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Self-review


comments

Comments are very important to future readers, they speed up the comprehension of the whole code. I think I messed up at least one comment, (others pending review):

  • original:

    # let's take a closer look at the first argument, the editor
    
  • suggested:

    # store the first argument, the editor name
    

combine what can be combined

By combining simple pieces of code, we make it easier to read.

  • original:

    # store an editor alias, if there is any
    editor_alias=$( alias "$editor_name" 2> /dev/null )
    
    # remove that alias for now
    if [ -n "$editor_alias" ]; then
        unalias "$editor_name"
    fi
    
  • suggested:

    # store an editor alias; and if there is any, remove it for now
    if editor_alias=$( alias "$editor_name" 2> /dev/null ); then
        unalias "$editor_name"
    fi
    

implement code workaround into the function

My previous solution does not do any checks for code and also, by doing this we get rid of that alien alias.

  • original:

    # VS Code specific workaround to work under root
    alias sucode="sudo mkdir -p /root/.vscode && sudo code -w --user-data-dir=/root/.vscode"
    
  • suggested:

    # run the editor with one-time SUDO_EDITOR set-up
    if [ "$editor_name" = code ]; then
        # code specific workaround
        sudo mkdir -p /root/.vscode &&
        sudo code -w --user-data-dir=/root/.vscode "$@"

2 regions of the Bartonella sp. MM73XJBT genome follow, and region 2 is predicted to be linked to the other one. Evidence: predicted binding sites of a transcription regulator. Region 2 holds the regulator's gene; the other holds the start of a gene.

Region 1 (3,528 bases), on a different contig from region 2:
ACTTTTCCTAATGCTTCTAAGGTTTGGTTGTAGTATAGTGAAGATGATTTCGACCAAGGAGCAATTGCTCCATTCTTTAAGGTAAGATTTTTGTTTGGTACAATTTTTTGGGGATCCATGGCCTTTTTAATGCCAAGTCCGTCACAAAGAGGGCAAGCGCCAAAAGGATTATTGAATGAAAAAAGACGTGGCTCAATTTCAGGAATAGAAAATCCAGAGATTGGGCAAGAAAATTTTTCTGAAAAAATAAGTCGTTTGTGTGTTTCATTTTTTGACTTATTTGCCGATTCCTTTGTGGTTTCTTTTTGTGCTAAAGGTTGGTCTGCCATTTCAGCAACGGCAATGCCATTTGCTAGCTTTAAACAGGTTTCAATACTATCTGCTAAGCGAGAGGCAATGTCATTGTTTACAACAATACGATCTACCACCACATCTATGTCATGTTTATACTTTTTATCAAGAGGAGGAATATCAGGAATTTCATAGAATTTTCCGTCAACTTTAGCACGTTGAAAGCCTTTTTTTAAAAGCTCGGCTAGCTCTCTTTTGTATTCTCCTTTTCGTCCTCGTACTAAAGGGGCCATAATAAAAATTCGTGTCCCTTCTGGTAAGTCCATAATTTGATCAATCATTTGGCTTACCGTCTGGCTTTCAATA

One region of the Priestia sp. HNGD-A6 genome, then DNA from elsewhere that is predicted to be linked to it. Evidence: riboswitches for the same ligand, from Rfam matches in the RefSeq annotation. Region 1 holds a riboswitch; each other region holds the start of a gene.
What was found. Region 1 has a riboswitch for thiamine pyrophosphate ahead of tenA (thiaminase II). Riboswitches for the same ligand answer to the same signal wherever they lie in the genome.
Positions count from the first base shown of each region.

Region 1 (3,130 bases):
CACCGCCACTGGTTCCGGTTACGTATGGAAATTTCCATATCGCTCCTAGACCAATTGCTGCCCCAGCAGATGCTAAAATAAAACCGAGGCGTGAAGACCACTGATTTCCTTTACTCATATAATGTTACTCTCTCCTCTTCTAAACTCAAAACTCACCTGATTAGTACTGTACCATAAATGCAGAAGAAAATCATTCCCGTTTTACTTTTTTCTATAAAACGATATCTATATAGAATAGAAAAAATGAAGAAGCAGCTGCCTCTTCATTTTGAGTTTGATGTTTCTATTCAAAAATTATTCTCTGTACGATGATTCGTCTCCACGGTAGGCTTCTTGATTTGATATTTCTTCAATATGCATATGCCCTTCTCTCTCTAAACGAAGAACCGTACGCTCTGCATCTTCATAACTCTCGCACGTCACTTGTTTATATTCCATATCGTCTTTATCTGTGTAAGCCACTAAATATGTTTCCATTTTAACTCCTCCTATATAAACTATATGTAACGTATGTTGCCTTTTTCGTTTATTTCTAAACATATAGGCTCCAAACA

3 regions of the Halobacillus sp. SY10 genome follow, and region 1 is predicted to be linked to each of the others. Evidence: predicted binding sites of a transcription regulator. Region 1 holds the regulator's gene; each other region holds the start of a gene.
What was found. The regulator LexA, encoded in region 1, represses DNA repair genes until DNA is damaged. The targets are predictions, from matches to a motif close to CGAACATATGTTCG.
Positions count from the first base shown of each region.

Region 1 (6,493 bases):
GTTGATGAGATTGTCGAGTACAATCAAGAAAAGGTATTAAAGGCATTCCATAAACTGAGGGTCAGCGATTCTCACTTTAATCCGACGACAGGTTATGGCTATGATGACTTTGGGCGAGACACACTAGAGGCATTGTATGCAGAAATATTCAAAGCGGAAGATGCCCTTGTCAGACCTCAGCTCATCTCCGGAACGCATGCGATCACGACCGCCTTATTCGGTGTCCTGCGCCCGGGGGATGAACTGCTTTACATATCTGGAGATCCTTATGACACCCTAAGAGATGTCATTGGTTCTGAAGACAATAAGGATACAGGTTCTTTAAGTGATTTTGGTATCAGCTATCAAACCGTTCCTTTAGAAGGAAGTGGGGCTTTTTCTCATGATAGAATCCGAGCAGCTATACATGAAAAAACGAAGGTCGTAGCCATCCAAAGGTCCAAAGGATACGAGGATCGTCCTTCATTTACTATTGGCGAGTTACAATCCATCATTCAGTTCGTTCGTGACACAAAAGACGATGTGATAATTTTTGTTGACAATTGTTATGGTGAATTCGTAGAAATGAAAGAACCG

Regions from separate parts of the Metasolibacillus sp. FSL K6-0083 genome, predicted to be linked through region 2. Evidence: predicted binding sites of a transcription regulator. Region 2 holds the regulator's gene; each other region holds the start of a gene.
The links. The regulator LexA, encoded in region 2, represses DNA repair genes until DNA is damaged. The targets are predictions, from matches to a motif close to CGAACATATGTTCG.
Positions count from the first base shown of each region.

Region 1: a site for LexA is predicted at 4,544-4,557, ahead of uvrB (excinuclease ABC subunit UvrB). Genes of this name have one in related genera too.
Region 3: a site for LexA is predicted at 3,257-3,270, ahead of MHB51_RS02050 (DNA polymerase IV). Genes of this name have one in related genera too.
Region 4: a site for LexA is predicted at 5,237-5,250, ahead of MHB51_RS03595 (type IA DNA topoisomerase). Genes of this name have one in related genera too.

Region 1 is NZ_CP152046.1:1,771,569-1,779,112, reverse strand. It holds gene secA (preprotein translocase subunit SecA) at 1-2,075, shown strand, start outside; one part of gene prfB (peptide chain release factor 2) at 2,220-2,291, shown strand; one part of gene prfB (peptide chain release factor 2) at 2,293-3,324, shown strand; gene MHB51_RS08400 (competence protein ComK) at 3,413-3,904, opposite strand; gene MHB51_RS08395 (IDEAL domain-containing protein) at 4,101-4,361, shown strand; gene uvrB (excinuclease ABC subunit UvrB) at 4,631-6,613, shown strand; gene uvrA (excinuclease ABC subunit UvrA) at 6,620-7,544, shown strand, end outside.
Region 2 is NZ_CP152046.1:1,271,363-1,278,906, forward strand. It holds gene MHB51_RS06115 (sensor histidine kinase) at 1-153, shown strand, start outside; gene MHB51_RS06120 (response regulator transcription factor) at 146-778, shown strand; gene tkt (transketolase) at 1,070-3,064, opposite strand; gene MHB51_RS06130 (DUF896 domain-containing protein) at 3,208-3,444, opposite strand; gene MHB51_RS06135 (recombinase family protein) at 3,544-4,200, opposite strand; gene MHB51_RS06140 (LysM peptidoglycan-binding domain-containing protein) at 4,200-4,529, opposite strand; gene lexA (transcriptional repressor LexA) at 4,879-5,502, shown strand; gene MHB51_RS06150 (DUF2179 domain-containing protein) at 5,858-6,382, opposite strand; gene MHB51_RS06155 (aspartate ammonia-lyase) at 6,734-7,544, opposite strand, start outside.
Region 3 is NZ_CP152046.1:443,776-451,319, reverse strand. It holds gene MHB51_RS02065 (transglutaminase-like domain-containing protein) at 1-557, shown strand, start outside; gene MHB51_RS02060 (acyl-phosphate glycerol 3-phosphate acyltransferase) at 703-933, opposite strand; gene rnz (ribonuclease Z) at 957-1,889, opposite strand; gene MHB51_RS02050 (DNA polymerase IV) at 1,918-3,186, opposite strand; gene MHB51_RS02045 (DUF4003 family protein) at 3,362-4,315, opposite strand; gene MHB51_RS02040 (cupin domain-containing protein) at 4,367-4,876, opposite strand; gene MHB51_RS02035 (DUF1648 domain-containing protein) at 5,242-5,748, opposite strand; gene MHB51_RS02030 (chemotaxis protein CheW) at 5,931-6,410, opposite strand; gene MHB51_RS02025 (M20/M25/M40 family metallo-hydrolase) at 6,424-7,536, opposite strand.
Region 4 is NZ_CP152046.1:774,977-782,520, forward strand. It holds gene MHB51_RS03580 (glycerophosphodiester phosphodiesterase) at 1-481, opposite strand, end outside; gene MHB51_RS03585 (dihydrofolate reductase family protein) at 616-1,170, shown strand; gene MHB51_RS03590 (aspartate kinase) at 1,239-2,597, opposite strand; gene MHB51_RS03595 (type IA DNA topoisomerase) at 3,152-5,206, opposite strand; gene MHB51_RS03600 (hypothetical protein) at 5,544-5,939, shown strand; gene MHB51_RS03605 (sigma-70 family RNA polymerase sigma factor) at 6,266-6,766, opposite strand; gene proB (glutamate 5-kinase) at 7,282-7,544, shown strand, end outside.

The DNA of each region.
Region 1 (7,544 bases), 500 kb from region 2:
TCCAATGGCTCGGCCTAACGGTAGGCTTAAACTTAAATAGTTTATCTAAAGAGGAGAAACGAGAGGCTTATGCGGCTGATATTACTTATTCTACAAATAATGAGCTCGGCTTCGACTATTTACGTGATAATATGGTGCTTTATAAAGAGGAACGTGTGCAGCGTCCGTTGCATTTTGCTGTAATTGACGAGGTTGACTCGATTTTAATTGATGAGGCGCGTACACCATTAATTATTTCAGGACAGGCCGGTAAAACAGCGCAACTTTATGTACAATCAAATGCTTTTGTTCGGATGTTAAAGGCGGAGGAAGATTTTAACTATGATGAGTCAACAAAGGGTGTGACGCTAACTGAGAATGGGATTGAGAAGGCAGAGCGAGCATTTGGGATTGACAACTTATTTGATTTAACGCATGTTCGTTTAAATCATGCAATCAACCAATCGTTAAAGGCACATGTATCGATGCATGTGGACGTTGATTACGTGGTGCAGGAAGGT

else
        # main command generic
        SUDO_EDITOR="$editor_path $wait_option" sudoedit "$@"
    fi
    

avoid generating editors aliases for which editor is not installed

My previous solution is generating all editor aliases, no matter if such program is installed on the system, this could have been unpleasant to users.

  • original:

    for cli_editor in $sudoedit__cli_editor_list; do
        alias su$cli_editor="sudoedit_enhanced_run $cli_editor ''"
    done
    for gui_editor in $sudoedit__gui_editor_list; do
        alias su$gui_editor="sudoedit_enhanced_run $gui_editor -w"
    done
    
  • suggested:

    for cli_editor in $sudoedit__cli_editor_list; do
        if command -v "$cli_editor" > /dev/null 2>&1; then
            alias su$cli_editor="sudoedit_enhanced_run $cli_editor ''"
        fi
    done
    for gui_editor in $sudoedit__gui_editor_list; do
        if command -v "$gui_editor" > /dev/null 2>&1; then
            alias su$gui_editor="sudoedit_enhanced_run $gui_editor -w"
        fi
    done
    
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This long line:

printf '%b\n' "sudoedit_enhanced_run(): Low number of arguments.\\nExpected: \$1 = editor name; \$2 = wait option; \$3, (\$4), ... = file(s).\\nPassed $#: $*" >&2

can easily be made more tractable by separating the lines (since we have \n in the format string) and by using single quotes where we don't want expansion (avoiding the need to write \$):

# shellcheck disable=SC2016
printf '%s\n' >&2                                                               \
       'sudoedit_enhanced_run(): Low number of arguments.'                      \
       'Expected: $1 = editor name; $2 = wait option; $3, ($4), ... = file(s).' \
       "Passed $#: $*"
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  • \$\begingroup\$ It's not actually concatenating them: it's just re-using the same format string for 3 sets of arguments (only one in each set here, of course). It does look strange when you're used to C's printf, but it's really useful. I don't know of a specific name, though. \$\endgroup\$ – Toby Speight Feb 7 at 9:26